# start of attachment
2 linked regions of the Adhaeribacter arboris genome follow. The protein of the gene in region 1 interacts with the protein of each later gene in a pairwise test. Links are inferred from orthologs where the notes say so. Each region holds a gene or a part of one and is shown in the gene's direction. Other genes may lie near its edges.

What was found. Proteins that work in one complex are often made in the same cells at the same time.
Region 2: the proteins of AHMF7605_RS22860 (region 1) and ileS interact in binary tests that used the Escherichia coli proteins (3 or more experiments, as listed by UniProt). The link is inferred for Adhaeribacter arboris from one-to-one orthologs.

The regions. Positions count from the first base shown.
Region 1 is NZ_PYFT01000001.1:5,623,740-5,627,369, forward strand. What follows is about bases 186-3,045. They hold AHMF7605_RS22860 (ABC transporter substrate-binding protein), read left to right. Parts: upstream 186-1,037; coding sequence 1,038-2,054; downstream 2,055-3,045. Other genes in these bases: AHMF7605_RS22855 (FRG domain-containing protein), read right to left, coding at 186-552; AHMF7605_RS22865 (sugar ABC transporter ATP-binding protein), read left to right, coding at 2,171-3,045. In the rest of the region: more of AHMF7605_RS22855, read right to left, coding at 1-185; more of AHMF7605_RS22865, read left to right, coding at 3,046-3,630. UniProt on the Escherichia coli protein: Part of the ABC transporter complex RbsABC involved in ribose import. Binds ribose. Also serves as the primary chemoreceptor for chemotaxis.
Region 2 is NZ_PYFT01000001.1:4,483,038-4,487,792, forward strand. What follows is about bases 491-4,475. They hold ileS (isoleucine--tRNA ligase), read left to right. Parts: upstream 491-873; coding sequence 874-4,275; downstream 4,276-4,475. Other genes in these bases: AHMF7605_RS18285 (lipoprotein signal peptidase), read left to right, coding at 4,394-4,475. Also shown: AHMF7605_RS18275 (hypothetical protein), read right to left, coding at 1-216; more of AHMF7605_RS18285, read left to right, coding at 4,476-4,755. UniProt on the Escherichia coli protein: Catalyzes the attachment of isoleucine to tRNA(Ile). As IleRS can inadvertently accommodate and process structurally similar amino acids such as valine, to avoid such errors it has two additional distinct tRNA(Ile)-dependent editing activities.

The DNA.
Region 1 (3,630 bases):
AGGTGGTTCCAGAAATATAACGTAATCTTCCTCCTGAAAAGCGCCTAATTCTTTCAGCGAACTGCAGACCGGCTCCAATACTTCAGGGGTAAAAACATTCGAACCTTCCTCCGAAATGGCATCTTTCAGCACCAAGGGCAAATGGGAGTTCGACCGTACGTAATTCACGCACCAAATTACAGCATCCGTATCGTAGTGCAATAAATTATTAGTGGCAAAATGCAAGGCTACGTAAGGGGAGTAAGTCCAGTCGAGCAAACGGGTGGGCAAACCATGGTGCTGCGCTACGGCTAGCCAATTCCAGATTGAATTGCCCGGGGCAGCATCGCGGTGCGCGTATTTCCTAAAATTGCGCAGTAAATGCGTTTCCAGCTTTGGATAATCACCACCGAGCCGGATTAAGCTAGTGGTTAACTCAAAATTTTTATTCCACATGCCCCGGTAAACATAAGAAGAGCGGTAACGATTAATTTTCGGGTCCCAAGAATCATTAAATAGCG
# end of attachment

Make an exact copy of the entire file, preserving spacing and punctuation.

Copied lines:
2 linked regions of the Adhaeribacter arboris genome follow. The protein of the gene in region 1 interacts with the protein of each later gene in a pairwise test. Links are inferred from orthologs where the notes say so. Each region holds a gene or a part of one and is shown in the gene's direction. Other genes may lie near its edges.

What was found. Proteins that work in one complex are often made in the same cells at the same time.
Region 2: the proteins of AHMF7605_RS22860 (region 1) and ileS interact in binary tests that used the Escherichia coli proteins (3 or more experiments, as listed by UniProt). The link is inferred for Adhaeribacter arboris from one-to-one orthologs.

The regions. Positions count from the first base shown.
Region 1 is NZ_PYFT01000001.1:5,623,740-5,627,369, forward strand. What follows is about bases 186-3,045. They hold AHMF7605_RS22860 (ABC transporter substrate-binding protein), read left to right. Parts: upstream 186-1,037; coding sequence 1,038-2,054; downstream 2,055-3,045. Other genes in these bases: AHMF7605_RS22855 (FRG domain-containing protein), read right to left, coding at 186-552; AHMF7605_RS22865 (sugar ABC transporter ATP-binding protein), read left to right, coding at 2,171-3,045. In the rest of the region: more of AHMF7605_RS22855, read right to left, coding at 1-185; more of AHMF7605_RS22865, read left to right, coding at 3,046-3,630. UniProt on the Escherichia coli protein: Part of the ABC transporter complex RbsABC involved in ribose import. Binds ribose. Also serves as the primary chemoreceptor for chemotaxis.
Region 2 is NZ_PYFT01000001.1:4,483,038-4,487,792, forward strand. What follows is about bases 491-4,475. They hold ileS (isoleucine--tRNA ligase), read left to right. Parts: upstream 491-873; coding sequence 874-4,275; downstream 4,276-4,475. Other genes in these bases: AHMF7605_RS18285 (lipoprotein signal peptidase), read left to right, coding at 4,394-4,475. Also shown: AHMF7605_RS18275 (hypothetical protein), read right to left, coding at 1-216; more of AHMF7605_RS18285, read left to right, coding at 4,476-4,755. UniProt on the Escherichia coli protein: Catalyzes the attachment of isoleucine to tRNA(Ile). As IleRS can inadvertently accommodate and process structurally similar amino acids such as valine, to avoid such errors it has two additional distinct tRNA(Ile)-dependent editing activities.

The DNA.
Region 1 (3,630 bases):
AGGTGGTTCCAGAAATATAACGTAATCTTCCTCCTGAAAAGCGCCTAATTCTTTCAGCGAACTGCAGACCGGCTCCAATACTTCAGGGGTAAAAACATTCGAACCTTCCTCCGAAATGGCATCTTTCAGCACCAAGGGCAAATGGGAGTTCGACCGTACGTAATTCACGCACCAAATTACAGCATCCGTATCGTAGTGCAATAAATTATTAGTGGCAAAATGCAAGGCTACGTAAGGGGAGTAAGTCCAGTCGAGCAAACGGGTGGGCAAACCATGGTGCTGCGCTACGGCTAGCCAATTCCAGATTGAATTGCCCGGGGCAGCATCGCGGTGCGCGTATTTCCTAAAATTGCGCAGTAAATGCGTTTCCAGCTTTGGATAATCACCACCGAGCCGGATTAAGCTAGTGGTTAACTCAAAATTTTTATTCCACATGCCCCGGTAAACATAAGAAGAGCGGTAACGATTAATTTTCGGGTCCCAAGAATCATTAAATAGCG